Meet Brendan Landry
A junior in Health Management and Policy, Brendan Landry found himself immersed in the program after starting his freshman year at UNH as a Neuroscience major. He had an interest in the medical field due to multiple knee surgeries he had to endure, but realized that Neuroscience wasn’t where he wanted to be. Landry knew he was interested in health care but didn’t want to be on the clinical side of it. So he dropped his Neuroscience major and became undeclared with a business minor. Business interested him, but he still wanted to find his way back into health care. After finding the department of Health Management and Policy online, Landry talked with Professor Rosemary Caron, the department chair, and decided to switch into the program. This seemed to be the best fit, and now Landry is more than happy to have made the decision.
Professor Caron’s epidemiology class also had a role in Landry’s journey to a major in Health Management and Policy. Epidemiology is a class that explores infectious diseases, and takes on a different view of health care, which intrigued him. He talked to Professor Caron about how he could work in the field of health management and policy now, as a student. As a result he began an internship at the Institute for Health Policy and Practice within the College of Health and Human Services, where he does an array of different jobs including editing papers and website content, and updating resource guides, all while immersing himself in the world of health policy. That’s not the only work he’s been doing, though. Landry finds himself once again back in the epidemiology class with Professor Caron, not as a student, but as her teaching assistant. He laughs, “It’s funny because I’m back where it kind of all started.”
Landry goes on to say how tight-knit the health management and policy students are. All the students and faculty know one another, and work together in many different ways. The instructors are always there to help, and working with other students and learning about their internships gives insight to what is happening in other areas of the field. He reflects on what’s most challenging about taking the path to being in health management and policy as a career. “The most challenging is narrowing down what you want to do,” says Landry. “There are so many paths that can be taken, but everyone who pursues health management and policy wants to make a difference, save a life, do something on a wider scale in health care.” There are so many different avenues to take in the health management and policy world, and so many different ways to help. Health care means much more than saving lives inside a hospital emergency room; it’s helping people on a much wider scale. Landry wants to help expand the focus of health care from just treating the sick to promoting population health, which means encouraging things like healthy eating and exercise, which ultimately help prevent health problems from occurring.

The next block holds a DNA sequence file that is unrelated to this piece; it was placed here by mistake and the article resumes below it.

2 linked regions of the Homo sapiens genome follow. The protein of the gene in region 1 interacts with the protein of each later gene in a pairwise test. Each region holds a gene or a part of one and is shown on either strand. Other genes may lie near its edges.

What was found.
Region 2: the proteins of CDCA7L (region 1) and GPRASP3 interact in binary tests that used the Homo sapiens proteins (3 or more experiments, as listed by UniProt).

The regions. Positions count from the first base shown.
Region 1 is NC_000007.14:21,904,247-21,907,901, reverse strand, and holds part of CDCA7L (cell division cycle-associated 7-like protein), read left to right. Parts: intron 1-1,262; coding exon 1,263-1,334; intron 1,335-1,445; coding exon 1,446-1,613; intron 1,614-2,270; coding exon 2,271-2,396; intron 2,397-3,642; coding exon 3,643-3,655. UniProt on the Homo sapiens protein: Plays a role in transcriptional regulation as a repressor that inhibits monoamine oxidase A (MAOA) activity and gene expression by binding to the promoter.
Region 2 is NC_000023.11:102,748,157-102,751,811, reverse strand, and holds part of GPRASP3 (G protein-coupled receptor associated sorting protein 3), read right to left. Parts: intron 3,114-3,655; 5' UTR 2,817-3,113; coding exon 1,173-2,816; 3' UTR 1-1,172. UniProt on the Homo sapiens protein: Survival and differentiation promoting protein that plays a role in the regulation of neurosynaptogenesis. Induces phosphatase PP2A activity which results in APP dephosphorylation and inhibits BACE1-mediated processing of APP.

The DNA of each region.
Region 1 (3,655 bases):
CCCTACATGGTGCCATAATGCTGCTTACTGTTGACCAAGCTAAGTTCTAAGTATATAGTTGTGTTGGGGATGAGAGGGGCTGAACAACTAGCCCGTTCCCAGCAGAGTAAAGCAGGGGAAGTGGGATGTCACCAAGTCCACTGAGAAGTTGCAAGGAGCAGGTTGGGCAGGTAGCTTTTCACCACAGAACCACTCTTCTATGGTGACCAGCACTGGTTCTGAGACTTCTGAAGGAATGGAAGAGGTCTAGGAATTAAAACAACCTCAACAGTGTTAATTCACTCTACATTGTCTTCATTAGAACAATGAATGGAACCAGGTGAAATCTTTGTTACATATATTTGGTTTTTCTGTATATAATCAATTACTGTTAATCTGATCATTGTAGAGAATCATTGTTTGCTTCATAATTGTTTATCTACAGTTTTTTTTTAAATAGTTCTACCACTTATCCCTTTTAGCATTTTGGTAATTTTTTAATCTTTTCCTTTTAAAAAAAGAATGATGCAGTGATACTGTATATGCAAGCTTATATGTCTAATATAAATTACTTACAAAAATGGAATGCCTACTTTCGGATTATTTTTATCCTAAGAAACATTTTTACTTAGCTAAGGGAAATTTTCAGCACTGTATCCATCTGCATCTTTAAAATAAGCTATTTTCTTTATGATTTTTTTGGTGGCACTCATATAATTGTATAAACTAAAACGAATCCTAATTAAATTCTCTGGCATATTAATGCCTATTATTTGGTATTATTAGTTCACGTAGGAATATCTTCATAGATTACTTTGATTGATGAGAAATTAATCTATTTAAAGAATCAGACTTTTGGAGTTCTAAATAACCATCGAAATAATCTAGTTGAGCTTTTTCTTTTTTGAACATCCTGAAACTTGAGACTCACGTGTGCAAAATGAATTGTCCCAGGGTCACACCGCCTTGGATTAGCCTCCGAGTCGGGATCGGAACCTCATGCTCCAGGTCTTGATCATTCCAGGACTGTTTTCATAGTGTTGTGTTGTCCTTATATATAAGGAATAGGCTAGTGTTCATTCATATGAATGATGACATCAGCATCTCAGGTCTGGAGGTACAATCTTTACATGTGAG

Landry has set goals for the future to move west, where he will be found skiing and kayaking along with working in a hospital setting, and perhaps eventually working for a health care consulting firm. “I want to start from the bottom and eventually work my way up, but wherever I am, I’ll be happy knowing that I’m working to make a difference.”
- Rachael Brennan, ‘17